Mexican Migrant Push/Pull Factors
By Julia Zenker
Wagner College ’14
Philosophy and Spanish
“After being here for twenty-five years, yes, I feel like an American”, commented Juana during an interview about her experience as an immigrant (Juana interview). Juana, an undocumented Mexican immigrant crossed the US-Mexican border more than twenty-five years ago. With her two young sons in tow, Juana describes how she was able to contract a coyote to help her make the trek. In search of work, Juana’s husband, a gardener, had relocated to the United States four months prior to Juana’s trip north. Juana’s husband eventually found work among the approximate 319,263 Mexicans in the New York Metropolitan area and the 18,684 on Staten Island (Young 1).The couple had decided that there was no need for the family to be separated when the children could receive a better education and there were more economic opportunities in the United States.
After being asked about her family’s monthly income, Juana remarks that “It’s not a lot, but it gets us by, we can live off of it” (Juana interview). Research shows that this economic insecurity is a common theme among many of New York City’s Mexican immigrant population. The 2000 US Census Bureau reported that close to one-third of Mexican households in New York City live below the poverty line, which is more than double the poverty rate for the city as a whole (Newsbureau 1). Many wonder then, what, if any, economic advantages do the migrants reap from their relocation to the United States.
While in comparison to their non-Mexican counterparts, Mexican New Yorkers tend to make on average less than half the annual salary, their benefits can be measured in a comparison with their non-migrant Mexican counterparts. The results of research making the comparison between the socioeconomic status of migrant and non-migrant Mexicans, revealed that in spite of wage disparities between native-born Americans and Mexican migrants, the migrants continue to fair better economically than those they left behind in Mexico. Typically, the migrants hail from small pueblas with an agrarian-based economy. Juana reveals that she is from a small agricultural town in the state of Oaxaca, Mexico. In these communities the average income per capita is the equivalent to 20% of the average salary of a migrant working below minimum wage in the United States (Rivera-Batiz 36). The economic incentives for migration are much clearer when a cross-border analysis is considered.
A significant factor listed by many Mexican immigrants is the potential to provide children with educational opportunities in the United States that would not otherwise be possible in Mexico. Juana herself did not complete more than five years of school throughout her childhood, but she lists her children’s educational opportunities as the most important factor she considered when deciding to emigrate. The 2000 U.S. Census indicates that of the major ethnic groups of New York City, the Mexican population has by far the lowest educational attainment (Rivera-Batiz 36). As a testament to her commitment to providing a better life for her children, Juana admits, “Mi esposo y yo sentimos realizados”, meaning that she and her husband feel like they’ve been successful now that their children attained their high school diplomas and work as certified plumbers (Juana interview).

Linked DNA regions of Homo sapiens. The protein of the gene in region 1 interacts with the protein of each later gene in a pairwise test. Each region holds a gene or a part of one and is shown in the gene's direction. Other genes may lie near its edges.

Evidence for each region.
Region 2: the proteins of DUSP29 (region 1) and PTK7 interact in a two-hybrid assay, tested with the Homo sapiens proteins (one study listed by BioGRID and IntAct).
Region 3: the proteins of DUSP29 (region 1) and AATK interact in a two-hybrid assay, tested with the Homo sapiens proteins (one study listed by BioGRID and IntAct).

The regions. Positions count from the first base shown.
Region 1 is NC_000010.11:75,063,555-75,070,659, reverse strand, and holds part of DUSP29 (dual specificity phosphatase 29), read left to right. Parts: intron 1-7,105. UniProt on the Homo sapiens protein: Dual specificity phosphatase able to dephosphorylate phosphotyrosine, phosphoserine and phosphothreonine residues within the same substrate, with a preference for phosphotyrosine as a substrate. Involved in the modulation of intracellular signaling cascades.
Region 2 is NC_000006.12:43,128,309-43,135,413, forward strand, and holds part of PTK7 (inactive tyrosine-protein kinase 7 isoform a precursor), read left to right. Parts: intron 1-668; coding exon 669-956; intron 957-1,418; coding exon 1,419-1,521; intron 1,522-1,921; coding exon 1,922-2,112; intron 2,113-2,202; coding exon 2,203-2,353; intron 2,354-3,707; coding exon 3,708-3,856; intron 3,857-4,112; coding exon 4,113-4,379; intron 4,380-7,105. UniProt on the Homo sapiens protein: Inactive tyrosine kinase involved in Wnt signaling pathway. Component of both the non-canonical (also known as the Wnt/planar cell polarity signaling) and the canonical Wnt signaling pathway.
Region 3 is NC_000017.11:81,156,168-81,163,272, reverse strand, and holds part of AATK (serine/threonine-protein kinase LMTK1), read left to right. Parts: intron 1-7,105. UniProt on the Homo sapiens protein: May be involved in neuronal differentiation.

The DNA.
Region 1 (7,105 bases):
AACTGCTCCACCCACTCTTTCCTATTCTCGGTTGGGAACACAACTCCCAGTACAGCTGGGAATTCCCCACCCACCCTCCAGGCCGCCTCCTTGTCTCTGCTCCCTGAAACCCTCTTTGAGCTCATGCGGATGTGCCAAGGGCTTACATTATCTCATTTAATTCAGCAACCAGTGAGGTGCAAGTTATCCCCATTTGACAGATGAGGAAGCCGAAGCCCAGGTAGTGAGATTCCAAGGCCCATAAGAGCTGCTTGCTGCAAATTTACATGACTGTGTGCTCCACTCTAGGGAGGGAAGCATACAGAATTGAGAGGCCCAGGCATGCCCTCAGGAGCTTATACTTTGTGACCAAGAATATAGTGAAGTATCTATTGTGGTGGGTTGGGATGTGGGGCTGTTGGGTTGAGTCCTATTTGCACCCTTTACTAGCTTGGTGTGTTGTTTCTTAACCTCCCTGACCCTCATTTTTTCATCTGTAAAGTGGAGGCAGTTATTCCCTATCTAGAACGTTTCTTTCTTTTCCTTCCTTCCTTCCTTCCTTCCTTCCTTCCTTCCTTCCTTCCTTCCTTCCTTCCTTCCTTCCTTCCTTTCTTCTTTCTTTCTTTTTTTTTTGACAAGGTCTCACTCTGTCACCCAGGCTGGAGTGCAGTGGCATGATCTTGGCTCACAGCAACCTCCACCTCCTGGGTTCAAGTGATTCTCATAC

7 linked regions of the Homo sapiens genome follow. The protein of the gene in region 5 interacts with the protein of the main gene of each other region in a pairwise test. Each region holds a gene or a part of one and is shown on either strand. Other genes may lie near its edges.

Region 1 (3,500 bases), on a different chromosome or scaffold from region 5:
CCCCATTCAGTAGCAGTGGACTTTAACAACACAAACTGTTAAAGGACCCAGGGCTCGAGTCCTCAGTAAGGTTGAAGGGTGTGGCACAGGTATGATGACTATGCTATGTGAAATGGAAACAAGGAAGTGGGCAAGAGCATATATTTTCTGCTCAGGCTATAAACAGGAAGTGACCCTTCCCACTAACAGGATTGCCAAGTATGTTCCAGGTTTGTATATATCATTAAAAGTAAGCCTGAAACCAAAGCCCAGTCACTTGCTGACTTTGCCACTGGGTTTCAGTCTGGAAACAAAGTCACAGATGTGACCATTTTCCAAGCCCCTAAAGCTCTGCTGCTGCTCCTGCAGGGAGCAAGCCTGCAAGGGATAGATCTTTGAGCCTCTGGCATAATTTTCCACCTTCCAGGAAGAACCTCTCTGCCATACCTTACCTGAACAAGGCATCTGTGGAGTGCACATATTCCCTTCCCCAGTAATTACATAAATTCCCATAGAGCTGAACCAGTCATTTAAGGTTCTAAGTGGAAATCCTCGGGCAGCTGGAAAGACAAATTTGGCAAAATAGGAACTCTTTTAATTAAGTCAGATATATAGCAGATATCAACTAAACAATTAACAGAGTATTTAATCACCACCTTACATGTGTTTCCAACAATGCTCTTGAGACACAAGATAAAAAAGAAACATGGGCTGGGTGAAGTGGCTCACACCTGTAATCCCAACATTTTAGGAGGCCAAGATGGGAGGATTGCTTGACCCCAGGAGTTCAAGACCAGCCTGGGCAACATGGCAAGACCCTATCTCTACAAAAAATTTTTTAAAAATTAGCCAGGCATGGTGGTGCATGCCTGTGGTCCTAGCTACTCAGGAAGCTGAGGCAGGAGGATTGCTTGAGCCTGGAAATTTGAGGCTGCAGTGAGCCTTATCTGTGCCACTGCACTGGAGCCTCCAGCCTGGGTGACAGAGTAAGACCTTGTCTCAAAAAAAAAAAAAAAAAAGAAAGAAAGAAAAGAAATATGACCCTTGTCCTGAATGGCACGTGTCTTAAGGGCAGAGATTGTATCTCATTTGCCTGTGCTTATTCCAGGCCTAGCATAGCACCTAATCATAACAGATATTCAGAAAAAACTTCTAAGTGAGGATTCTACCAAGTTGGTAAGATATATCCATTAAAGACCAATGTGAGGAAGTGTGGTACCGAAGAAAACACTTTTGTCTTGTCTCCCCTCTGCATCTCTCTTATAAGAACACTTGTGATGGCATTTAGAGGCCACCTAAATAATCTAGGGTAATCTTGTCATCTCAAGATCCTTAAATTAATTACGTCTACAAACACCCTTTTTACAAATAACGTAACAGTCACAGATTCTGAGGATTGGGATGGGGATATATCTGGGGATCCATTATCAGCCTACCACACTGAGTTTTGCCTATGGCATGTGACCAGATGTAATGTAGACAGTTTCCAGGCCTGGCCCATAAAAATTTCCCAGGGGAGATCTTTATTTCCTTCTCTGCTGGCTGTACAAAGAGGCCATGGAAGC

Migrant Social Networks
Throughout her interview, Juana stressed that she would love to return to Mexico to visit her parents, whom she has not seen in twenty-five years. When pushed to explain whether she’d like to remain in the United States permanently Juana responded that it wouldn’t serve her to return to Mexico when the rest of her family resides in the US. She explains that her brothers and sisters had migrated the US as well, rendering a permanent relocation to Mexico fruitless for her. The type of migrant social networks that Juana describes is a common factor for many Mexican migrants. A study revealed that the average Mexican citizen knows eight people in the US (Cornelius 11). This number increases to ten people when the individual is considering migrating themselves.
Countless Mexican immigrants, like Juana, hope to one day be able to return to their native country to visit with their loved ones, but their undocumented status disallows this possibility. The myriad of push and pull factors that Mexican immigrants are confronted with are often overlooked. The argument against undocumented immigrant so often revolves around the migrant’s ‘illegal act’ of crossing the border. What one must consider before making such indictments are the compounding obstacles that Mexican migrants face. For many, the voyage across the US-Mexican border is not an act of defiance against American values. Rather, it is a testament to the heroic sense of family sacrifice that one faces in times of financial hardship and lack of opportunity in the home country. Although it may be illegal on its face numerous factors work on both sides of the border to drive many Mexicans to migrate north, much like the Monarch butterfly.
Newsbureau. “Mexicans Are Now New York City’s Fastest Growing Ethnic Group”. New York, NY: Teacher’s College Columbia University, 2003.
Rivera-Batiz, Francisco. “New Yorktitlan: A Socioeconomic Profile of Mexican New Yorks”. New York, NY: Center for Comparative Immigration Studies, 2004.
TL, Juana, interviewed by Julia Zenker. “Mexican Women in the States: Indigenous and Mestizo Perspectives”, 2013.
Wayne A. Cornelius. Migration from the Mexican Mixteca; A Transnational Community Abroad”. San Diego, CA: Center for Comparative Immigration Studies, 2009.
Young, Deborah. “Staten Island reshaped by Hispanic wave.” Staten Island Live, May 22, 2011.